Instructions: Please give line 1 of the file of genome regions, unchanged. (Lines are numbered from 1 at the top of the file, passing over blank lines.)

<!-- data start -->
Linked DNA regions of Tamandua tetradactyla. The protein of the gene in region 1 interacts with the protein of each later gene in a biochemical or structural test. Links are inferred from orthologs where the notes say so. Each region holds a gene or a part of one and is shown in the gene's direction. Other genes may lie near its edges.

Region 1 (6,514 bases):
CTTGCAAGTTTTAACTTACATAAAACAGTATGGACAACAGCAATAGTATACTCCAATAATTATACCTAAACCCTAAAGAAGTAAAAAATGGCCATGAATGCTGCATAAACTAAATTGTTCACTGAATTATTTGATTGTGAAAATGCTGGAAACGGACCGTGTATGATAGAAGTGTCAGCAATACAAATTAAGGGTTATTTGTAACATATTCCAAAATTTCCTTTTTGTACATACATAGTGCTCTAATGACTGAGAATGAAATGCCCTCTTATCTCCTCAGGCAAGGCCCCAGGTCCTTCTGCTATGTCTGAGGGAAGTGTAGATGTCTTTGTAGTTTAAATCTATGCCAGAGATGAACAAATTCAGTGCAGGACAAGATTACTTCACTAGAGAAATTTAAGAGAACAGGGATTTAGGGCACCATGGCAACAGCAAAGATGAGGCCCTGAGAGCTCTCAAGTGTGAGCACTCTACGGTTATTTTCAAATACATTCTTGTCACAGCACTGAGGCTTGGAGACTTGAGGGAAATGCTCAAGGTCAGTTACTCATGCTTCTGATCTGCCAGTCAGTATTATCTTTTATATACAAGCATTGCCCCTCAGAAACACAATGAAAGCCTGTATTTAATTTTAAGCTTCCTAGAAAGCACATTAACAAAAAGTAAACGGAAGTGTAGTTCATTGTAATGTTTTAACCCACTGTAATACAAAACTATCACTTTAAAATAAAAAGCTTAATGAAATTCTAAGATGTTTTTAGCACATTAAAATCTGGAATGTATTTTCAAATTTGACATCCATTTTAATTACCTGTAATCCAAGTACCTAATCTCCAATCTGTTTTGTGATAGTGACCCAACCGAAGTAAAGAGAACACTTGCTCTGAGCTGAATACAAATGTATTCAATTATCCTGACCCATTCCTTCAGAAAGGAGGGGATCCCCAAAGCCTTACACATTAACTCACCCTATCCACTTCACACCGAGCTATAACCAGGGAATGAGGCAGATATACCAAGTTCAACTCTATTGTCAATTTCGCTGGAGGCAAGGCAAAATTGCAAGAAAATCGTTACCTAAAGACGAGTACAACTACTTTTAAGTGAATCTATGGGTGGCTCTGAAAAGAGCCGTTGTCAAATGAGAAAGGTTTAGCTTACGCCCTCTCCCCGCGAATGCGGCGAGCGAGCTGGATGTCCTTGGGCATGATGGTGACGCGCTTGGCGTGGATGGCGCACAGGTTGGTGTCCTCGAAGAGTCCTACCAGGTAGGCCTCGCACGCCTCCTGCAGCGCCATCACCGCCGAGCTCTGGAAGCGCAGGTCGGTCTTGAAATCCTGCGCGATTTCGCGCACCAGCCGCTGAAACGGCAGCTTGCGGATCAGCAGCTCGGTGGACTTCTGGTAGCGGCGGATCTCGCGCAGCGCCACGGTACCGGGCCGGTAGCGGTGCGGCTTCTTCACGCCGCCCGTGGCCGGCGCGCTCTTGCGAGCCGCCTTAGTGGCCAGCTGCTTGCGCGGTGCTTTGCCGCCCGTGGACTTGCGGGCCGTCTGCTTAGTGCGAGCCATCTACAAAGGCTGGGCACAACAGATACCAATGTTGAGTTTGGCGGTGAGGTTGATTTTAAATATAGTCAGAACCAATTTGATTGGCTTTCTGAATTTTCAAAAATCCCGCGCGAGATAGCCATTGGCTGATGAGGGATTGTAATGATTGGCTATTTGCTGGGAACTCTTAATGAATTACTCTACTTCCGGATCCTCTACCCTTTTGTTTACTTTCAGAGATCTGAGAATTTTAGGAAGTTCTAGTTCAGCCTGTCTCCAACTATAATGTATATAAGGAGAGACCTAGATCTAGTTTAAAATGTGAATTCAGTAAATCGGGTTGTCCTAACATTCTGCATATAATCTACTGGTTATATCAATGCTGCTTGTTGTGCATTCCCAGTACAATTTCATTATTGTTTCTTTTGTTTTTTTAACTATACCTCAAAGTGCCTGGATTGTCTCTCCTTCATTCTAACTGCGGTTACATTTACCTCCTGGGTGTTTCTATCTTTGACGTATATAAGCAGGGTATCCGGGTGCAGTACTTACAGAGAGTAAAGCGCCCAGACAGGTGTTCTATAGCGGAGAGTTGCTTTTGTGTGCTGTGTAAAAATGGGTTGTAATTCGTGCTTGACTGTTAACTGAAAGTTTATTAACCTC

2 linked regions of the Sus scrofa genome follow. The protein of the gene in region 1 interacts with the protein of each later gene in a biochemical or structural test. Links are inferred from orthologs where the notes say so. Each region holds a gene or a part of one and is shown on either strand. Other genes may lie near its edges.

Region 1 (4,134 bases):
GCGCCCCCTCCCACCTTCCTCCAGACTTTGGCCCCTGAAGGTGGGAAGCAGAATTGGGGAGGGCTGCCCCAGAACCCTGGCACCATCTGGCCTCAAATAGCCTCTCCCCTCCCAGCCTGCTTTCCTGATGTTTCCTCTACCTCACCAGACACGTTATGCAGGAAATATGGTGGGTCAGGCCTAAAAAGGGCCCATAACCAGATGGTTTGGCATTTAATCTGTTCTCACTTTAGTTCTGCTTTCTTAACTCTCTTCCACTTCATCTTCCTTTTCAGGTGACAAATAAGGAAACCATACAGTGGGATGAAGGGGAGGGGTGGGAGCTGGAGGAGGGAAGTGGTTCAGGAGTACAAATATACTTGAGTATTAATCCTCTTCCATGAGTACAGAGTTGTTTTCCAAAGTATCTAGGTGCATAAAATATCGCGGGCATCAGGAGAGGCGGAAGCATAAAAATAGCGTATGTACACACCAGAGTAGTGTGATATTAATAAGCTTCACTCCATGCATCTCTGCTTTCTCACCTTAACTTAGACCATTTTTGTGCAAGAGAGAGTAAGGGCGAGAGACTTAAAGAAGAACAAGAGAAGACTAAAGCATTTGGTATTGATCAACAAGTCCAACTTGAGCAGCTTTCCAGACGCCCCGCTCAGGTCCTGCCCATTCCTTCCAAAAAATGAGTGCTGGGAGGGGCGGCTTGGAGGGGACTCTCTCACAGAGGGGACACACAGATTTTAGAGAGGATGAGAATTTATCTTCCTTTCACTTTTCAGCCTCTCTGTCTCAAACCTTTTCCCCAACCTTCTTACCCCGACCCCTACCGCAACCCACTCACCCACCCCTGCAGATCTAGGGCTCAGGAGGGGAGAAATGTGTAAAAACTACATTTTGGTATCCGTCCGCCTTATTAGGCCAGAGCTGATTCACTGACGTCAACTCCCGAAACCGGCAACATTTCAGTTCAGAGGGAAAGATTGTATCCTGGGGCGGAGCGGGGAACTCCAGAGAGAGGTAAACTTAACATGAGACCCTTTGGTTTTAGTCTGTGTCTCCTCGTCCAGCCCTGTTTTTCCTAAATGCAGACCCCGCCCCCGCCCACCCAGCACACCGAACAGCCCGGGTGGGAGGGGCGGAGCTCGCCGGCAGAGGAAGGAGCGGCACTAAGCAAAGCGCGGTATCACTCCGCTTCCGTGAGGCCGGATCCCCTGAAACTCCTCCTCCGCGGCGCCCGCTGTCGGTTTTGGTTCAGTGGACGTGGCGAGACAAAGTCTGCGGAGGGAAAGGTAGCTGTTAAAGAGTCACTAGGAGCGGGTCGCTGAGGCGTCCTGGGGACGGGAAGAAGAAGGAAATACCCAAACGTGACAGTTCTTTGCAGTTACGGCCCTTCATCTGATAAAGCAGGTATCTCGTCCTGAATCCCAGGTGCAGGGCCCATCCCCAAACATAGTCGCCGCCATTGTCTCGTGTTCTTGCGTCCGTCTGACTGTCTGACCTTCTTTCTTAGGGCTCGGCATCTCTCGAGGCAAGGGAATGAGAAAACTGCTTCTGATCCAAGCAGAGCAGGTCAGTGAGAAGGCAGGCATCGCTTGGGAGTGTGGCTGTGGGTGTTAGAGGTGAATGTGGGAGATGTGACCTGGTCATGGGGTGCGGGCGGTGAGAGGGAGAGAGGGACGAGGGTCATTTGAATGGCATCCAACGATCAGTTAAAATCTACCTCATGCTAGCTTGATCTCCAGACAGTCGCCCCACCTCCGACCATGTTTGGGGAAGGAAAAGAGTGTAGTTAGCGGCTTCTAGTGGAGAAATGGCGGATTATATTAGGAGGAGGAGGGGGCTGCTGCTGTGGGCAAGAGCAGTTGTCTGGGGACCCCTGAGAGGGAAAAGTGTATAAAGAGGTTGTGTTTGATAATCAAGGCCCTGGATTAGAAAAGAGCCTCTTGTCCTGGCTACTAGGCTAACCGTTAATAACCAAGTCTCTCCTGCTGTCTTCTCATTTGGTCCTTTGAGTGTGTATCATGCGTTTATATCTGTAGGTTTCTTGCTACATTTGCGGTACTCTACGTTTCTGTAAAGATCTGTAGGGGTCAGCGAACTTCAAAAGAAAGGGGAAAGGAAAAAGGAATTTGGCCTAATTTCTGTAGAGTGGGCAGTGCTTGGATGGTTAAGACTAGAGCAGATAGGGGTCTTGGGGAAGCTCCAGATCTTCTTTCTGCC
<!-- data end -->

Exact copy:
Linked DNA regions of Tamandua tetradactyla. The protein of the gene in region 1 interacts with the protein of each later gene in a biochemical or structural test. Links are inferred from orthologs where the notes say so. Each region holds a gene or a part of one and is shown in the gene's direction. Other genes may lie near its edges.